In fact, the ability to meet violence with nonviolence required extensive training and discipline on the part of civil rights protesters. Nonviolence was a philosophy, not just a reaction. Meeting opposition with nonviolence allowed protesters to release the satyagraha, or "truth force," of the movement. The spirit of truth, they came to believe, would ultimately prove more powerful than any billy club or police dog. Those who practiced nonviolence — from King to the leaders of the Student Nonviolent Coordinating Committee — were required to suppress their natural responses to the threat of violence.
To sit at lunch counters while whites taunted you or poured salt on your head was not an act of passivity or weakness. It was an act of tremendous courage, requiring spiritual depth, maturity and military-like discipline. The spiritual power of those men and women was so great that their sacrifice — their willingness to "crucify their flesh," as the Baptist preachers would say — moved millions of people who watched it or saw photos of it or even heard about it to reach into their own souls and acknowledge the injustice of segregation. The men who endured the difficulties of nonviolent protest, those who chose not to hit back, were giants — the greatest of men.
No doubt Rice's parents "did their part." Of course, we all want to remember our parents as giants. It's not surprising that Rice would attribute her father's decision not to participate in civil rights protests as evidence of his strength rather than weakness. But the frequency and relish with which Rice tells this story — in fact, it seems to have become her go-to "book interview story" — leaves the unsettling feeling that Rice elevates her father at the expense of those who committed themselves to the discipline of nonviolent civil rights protests.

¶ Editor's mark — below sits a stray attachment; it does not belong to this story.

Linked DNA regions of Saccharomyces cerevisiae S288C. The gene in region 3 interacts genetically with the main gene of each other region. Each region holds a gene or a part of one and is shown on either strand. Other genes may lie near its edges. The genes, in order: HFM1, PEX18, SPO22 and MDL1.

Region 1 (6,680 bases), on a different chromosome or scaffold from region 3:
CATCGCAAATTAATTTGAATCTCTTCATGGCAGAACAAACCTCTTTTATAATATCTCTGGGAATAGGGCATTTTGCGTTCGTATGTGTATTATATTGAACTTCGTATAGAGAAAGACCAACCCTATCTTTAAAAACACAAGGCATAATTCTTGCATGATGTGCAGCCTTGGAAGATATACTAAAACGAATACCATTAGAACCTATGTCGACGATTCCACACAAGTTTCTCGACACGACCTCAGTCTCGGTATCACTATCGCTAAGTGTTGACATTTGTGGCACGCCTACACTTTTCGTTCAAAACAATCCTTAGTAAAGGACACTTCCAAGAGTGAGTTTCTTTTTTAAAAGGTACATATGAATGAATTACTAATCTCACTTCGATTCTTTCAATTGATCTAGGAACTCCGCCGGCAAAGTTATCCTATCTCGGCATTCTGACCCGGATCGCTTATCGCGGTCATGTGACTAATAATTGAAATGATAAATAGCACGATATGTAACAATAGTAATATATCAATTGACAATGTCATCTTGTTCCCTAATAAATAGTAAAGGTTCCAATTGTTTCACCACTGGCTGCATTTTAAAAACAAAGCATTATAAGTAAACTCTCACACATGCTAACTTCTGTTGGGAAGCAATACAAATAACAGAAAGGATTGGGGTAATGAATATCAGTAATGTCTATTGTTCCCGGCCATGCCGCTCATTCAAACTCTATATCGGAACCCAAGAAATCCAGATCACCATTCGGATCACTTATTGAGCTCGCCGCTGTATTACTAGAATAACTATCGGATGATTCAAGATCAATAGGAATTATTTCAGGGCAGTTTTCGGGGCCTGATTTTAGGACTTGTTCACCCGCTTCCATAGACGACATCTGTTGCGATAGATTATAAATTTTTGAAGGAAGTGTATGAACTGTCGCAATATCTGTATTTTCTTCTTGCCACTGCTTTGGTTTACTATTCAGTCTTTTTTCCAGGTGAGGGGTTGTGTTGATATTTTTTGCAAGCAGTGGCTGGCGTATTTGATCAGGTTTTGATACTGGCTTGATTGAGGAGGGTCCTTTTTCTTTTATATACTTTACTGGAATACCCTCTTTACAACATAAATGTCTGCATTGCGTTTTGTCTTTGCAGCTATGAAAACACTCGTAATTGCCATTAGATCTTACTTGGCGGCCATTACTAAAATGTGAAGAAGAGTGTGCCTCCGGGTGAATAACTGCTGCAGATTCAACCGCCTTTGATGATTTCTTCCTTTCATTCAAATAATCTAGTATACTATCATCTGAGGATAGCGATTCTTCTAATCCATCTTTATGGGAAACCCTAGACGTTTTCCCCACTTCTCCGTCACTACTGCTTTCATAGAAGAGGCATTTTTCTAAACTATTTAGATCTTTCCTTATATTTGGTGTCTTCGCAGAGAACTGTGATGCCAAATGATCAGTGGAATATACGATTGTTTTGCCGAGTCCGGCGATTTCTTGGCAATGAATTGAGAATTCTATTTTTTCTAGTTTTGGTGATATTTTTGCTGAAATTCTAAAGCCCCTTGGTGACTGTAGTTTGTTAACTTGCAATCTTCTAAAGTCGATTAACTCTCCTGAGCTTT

I suppose that these days, it's fashionable to dismiss or denigrate the principle of nonviolence and the power of "turning the other cheek." But for about 15 years in the middle of the 20th century, a cadre of black and white activists committed themselves to the highest form of principled resistance to injustice. They gambled that this extraordinary movement could change the most violent, recalcitrant, inhumane political, social and economic system of control in 20th-century America. And they were right.
Segregation would not have fallen simply because of the presence of French-speaking, black classical pianists. It had to be confronted and shamed. Over and over again. It required the blood of martyrs like Jimmie Lee Jackson and Henry Dee and Vernon Dahmer and James Chaney — all strong black men who confronted Southern racism head-on and paid with their lives. And the participation and martyrdom of whites like Andrew Goodman and Michael Schwerner and Viola Liuzzo.
We should remember and we should be grateful that the South was filled with men and women who had the courage to step out of themselves and put their lives on the line to help bring about the creation of a world in which a black woman could someday become national security adviser and secretary of state of the United States.
Sherrilyn A. Ifill, who teaches at the University of Maryland, writes about the law for The Root.